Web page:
Second, it is evident that who pays the piper calls the tune. Some of the most shrill voices for homophobic and patriarchal regulation in the United States are ‘experts’ funded and promoted by evangelical-Christian universities (all of them private institutions). Likewise, many ‘expert’ lobbyists come from think-tanks funded by the interests they serve. Allowing private companies to own medical research means that drugs are unaffordable. Allowing private interests to commission the bulk of the research in any one area means that they can simply choose not to publish findings they find sits ill with their private benefit. When it comes to producing critical knowledge of general benefit, the public principle is an important one that even needs extending rather than diminishing.
Planning for the employment needs in a changing economy needs two things that private institutions do very poorly. First, it needs a long-term perspective when the horizon for a business might be no more than the annual declaration of profit or at most the period over which a loan might be amortized or an improved business readied for re-sale. Second, the private sector will not take a general view resulting perhaps in over-provision where there is a short-term need, or where the high-salary and high-fee opportunities appear to be, resulting in under-provision of training for lower-wage but vital professions.
I am not saying that all public universities at all times provide the very best in educational access, in independent critical thinking about society, and in preparing a workforce with the flexible skills needed for a changing economy, but I am saying that these are essentially public goods and that private institutions would only serve them inadvertently if at all. I am also saying that the public ethos of universities should include pride in serving these ends.
The audit culture wants to operationalize scholarship into oblivion. Scholarship can only be judged and not weighed. The audit culture resists this claim insisting that two publications are always better than one, other things being equal. Scholarship doubts that they ever are. The audit culture believes that only what can be counted should be allowed to count. Scholarship thinks otherwise, relying upon qualitative judgments. The audit culture suspects that everyone who is not pressured to produce more will be idle. Scholarship trusts academic ambition to spur intellectual creativity. The audit culture can only think within a bourgeois capitalist calculus. It gave us ideas like lesser eligibility, the undeserving poor, and thus the workhouse for the indigent or unemployed.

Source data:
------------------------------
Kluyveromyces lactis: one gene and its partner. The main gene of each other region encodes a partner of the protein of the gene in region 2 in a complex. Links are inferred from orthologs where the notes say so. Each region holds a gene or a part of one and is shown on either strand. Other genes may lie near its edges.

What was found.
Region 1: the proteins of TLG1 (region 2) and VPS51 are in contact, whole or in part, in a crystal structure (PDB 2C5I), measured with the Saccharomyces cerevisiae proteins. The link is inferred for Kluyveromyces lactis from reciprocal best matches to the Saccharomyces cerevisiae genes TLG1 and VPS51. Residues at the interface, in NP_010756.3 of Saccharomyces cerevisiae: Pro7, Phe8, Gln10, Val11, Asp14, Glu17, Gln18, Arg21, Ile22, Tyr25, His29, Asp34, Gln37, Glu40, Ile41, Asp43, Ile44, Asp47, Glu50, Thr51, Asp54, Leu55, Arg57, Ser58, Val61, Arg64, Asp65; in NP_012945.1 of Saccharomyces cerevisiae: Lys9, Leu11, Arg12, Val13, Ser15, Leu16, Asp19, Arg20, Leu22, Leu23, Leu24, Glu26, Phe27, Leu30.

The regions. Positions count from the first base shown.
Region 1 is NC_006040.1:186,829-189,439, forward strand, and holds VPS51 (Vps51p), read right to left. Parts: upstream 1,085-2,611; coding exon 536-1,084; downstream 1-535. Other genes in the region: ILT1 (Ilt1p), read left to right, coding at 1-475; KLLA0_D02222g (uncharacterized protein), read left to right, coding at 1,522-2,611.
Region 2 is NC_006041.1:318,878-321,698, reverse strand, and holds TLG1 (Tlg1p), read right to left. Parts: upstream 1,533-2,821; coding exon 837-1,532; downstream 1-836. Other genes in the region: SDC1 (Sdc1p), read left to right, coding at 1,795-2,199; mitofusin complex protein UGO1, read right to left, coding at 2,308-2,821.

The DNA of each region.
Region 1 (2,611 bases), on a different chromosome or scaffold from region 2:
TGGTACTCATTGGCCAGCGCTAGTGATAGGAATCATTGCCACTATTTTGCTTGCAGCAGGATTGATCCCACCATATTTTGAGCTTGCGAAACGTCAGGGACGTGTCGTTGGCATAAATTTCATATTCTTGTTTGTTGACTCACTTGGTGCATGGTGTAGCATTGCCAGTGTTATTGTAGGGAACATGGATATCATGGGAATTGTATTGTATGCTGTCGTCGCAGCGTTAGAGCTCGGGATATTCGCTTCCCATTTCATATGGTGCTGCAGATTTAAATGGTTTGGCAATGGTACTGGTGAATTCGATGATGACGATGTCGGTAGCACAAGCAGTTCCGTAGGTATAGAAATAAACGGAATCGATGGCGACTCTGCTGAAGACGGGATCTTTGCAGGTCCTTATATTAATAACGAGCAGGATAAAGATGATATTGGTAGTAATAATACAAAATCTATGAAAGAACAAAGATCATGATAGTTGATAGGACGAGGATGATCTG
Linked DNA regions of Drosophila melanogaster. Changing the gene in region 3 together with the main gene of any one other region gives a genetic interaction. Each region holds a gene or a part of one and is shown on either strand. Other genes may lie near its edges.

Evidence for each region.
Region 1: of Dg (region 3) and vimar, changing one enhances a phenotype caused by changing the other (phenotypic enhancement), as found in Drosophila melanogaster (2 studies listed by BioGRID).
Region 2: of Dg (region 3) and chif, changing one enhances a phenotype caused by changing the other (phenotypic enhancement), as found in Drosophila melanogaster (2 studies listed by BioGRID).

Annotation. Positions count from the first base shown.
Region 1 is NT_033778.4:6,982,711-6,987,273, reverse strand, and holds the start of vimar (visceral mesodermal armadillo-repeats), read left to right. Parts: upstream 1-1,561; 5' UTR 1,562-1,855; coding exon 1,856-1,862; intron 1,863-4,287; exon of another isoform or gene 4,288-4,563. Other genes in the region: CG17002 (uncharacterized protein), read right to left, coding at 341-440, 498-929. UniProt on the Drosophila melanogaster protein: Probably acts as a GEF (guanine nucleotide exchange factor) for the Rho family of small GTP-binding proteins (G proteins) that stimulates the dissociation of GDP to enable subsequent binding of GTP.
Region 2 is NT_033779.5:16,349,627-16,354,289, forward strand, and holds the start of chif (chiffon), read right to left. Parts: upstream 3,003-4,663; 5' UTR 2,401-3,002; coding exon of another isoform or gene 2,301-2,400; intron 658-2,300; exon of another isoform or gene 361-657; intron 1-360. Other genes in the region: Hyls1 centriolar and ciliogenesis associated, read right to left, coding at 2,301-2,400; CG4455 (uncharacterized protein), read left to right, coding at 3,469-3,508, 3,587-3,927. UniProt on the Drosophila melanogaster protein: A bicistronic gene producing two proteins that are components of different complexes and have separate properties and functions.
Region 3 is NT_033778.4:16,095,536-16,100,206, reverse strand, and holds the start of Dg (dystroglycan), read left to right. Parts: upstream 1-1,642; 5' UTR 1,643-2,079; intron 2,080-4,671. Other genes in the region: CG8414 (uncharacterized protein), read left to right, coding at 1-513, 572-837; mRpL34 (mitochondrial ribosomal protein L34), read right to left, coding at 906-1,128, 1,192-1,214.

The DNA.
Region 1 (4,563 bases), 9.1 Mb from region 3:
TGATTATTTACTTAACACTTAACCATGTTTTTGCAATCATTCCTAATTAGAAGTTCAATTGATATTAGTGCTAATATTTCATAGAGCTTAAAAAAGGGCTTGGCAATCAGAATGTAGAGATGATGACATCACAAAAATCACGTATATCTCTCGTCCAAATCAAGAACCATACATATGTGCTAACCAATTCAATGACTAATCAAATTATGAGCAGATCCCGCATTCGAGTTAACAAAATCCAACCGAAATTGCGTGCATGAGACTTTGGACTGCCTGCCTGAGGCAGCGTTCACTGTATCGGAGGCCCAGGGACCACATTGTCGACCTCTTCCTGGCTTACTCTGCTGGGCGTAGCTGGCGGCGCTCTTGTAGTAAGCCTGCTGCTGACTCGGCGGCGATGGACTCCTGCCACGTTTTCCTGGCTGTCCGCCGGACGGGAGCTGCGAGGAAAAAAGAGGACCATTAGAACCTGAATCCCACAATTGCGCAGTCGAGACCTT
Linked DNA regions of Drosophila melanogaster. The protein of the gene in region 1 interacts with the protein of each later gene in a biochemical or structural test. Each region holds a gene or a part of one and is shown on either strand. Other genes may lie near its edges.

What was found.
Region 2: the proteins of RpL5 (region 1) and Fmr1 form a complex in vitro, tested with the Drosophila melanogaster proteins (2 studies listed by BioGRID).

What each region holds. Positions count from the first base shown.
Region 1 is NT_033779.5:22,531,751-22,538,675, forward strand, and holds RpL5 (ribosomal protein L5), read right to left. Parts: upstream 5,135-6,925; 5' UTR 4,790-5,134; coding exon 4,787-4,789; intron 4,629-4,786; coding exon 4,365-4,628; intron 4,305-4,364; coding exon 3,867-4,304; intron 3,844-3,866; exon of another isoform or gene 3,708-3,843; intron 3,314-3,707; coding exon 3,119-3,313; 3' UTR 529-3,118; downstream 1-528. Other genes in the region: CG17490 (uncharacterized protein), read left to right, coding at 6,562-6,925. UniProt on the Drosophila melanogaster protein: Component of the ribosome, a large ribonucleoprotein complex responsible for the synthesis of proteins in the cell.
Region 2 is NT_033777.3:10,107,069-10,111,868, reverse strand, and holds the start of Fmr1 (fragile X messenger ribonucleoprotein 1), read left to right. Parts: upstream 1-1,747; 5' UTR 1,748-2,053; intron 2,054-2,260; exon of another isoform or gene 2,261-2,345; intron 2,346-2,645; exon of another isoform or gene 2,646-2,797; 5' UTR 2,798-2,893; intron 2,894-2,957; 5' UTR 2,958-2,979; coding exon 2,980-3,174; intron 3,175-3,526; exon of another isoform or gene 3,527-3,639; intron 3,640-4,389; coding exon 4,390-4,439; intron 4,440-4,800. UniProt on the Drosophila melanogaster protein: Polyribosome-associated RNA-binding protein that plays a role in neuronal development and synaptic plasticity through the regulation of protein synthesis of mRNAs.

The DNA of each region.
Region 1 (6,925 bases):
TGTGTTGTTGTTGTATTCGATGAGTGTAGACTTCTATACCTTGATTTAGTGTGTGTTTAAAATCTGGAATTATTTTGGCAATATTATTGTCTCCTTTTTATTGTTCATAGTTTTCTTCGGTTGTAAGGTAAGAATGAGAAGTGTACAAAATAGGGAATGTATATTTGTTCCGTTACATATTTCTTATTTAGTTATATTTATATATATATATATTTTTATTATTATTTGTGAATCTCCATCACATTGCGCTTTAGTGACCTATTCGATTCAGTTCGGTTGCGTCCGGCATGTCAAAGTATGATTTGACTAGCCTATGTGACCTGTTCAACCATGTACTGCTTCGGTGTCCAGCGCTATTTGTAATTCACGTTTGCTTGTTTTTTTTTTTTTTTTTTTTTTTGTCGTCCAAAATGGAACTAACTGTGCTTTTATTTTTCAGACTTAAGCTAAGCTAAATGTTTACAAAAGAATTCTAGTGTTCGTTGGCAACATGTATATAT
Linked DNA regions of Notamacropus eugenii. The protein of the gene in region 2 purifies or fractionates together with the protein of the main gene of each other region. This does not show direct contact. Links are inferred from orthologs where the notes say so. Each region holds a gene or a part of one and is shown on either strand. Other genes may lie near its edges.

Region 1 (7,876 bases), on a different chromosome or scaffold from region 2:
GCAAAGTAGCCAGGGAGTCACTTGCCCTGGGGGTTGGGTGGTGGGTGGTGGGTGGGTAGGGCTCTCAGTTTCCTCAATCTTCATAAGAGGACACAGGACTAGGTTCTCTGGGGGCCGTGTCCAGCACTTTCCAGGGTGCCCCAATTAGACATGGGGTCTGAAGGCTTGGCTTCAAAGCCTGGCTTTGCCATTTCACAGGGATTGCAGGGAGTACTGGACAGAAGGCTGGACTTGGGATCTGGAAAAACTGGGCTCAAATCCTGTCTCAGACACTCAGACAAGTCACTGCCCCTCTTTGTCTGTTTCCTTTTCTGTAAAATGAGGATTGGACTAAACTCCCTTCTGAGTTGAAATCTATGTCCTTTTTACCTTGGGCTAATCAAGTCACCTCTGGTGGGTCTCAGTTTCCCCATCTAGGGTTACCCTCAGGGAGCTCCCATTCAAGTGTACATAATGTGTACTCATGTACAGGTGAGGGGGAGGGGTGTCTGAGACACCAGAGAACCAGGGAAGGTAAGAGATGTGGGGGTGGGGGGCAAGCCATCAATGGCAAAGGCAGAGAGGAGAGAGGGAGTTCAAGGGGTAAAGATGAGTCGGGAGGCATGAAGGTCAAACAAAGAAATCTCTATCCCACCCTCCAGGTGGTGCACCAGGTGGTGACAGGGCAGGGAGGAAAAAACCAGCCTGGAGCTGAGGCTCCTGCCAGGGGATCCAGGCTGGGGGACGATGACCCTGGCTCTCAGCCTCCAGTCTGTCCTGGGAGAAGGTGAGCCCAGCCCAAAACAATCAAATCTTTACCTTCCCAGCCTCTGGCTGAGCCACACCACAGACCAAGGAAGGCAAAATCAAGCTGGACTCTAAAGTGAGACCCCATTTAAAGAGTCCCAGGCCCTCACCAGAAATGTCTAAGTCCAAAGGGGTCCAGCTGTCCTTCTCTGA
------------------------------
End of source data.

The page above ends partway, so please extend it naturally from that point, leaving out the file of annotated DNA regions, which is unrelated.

Scholarship, at least in the fields I know best, is more anarchic. In fact, some of the best writing about how universities should function has come from anarchist thinkers such as Paul Goodman whose The Community of Scholars (New York: Random House, 1962) still inspires. In other words, academics can evaluate the work of colleagues, and can self-organise for conferences, teaching, and publication. Stefan Collini has recently asked that we be ready with answers to the question: What are Universities for? (Penguin, 2012). I would begin with scholarship, making new knowledge, offering critical reflection on existing knowledge and interpretations. I would then go on to say that this is a very good context in which to educate people. I would begin my defence of university teaching with an insistence upon the independence of the university from direct external control, much as John Henry Newman did when he defended a secular university in The Idea of a University (1852). We could talk then about the synergy between independent thought and education. Is it possible to impart the ability to read and think critically if you are unfitted to occupy the intellectual frontier of a discipline? Maybe, but there must surely be a limit to the ability to teach what you cannot fully understand. Only those making new knowledge in a field fully understand its limits; or at least so it has seemed to me.
Does the sort of independence that I have described as essential to scholarship require public institutions? Perhaps not. Can it be achieved in public institutions? I think so, and I think academics should submit to this sort of judgment.
Finally, I believe that if the public ethos were encouraged, then, we might even get more scholarship that volunteers itself to have a public purpose, more teaching that avows a public purpose. The audit culture breeds academic productivity that accepts direction from the corporations that own the journals, the corporations that invite research-partners at public expense but for private gain. The audit culture spawns anxiety, reduces reflection, rewards mindless repetition.
Private vice does not make public virtue.